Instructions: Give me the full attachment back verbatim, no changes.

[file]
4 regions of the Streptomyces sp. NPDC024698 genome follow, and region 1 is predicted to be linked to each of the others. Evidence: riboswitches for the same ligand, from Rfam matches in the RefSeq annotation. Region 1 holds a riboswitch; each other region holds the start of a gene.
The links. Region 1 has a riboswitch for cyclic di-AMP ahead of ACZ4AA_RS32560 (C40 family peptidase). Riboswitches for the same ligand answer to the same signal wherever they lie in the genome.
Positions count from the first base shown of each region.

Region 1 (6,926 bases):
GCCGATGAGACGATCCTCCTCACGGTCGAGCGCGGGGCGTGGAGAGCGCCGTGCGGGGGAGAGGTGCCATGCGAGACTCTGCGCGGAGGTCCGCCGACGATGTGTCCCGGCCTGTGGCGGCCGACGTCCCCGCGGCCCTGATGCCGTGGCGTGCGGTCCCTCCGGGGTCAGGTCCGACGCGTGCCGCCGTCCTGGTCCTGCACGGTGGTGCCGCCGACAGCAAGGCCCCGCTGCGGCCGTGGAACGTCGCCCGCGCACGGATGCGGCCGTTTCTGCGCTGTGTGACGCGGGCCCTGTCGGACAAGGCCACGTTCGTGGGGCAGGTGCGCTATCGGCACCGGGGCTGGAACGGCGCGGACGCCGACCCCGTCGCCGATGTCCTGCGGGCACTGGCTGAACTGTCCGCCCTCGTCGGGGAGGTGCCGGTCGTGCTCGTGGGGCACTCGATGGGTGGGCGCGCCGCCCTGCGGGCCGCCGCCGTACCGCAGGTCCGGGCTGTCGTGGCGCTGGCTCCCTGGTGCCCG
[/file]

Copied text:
4 regions of the Streptomyces sp. NPDC024698 genome follow, and region 1 is predicted to be linked to each of the others. Evidence: riboswitches for the same ligand, from Rfam matches in the RefSeq annotation. Region 1 holds a riboswitch; each other region holds the start of a gene.
The links. Region 1 has a riboswitch for cyclic di-AMP ahead of ACZ4AA_RS32560 (C40 family peptidase). Riboswitches for the same ligand answer to the same signal wherever they lie in the genome.
Positions count from the first base shown of each region.

Region 1 (6,926 bases):
GCCGATGAGACGATCCTCCTCACGGTCGAGCGCGGGGCGTGGAGAGCGCCGTGCGGGGGAGAGGTGCCATGCGAGACTCTGCGCGGAGGTCCGCCGACGATGTGTCCCGGCCTGTGGCGGCCGACGTCCCCGCGGCCCTGATGCCGTGGCGTGCGGTCCCTCCGGGGTCAGGTCCGACGCGTGCCGCCGTCCTGGTCCTGCACGGTGGTGCCGCCGACAGCAAGGCCCCGCTGCGGCCGTGGAACGTCGCCCGCGCACGGATGCGGCCGTTTCTGCGCTGTGTGACGCGGGCCCTGTCGGACAAGGCCACGTTCGTGGGGCAGGTGCGCTATCGGCACCGGGGCTGGAACGGCGCGGACGCCGACCCCGTCGCCGATGTCCTGCGGGCACTGGCTGAACTGTCCGCCCTCGTCGGGGAGGTGCCGGTCGTGCTCGTGGGGCACTCGATGGGTGGGCGCGCCGCCCTGCGGGCCGCCGCCGTACCGCAGGTCCGGGCTGTCGTGGCGCTGGCTCCCTGGTGCCCG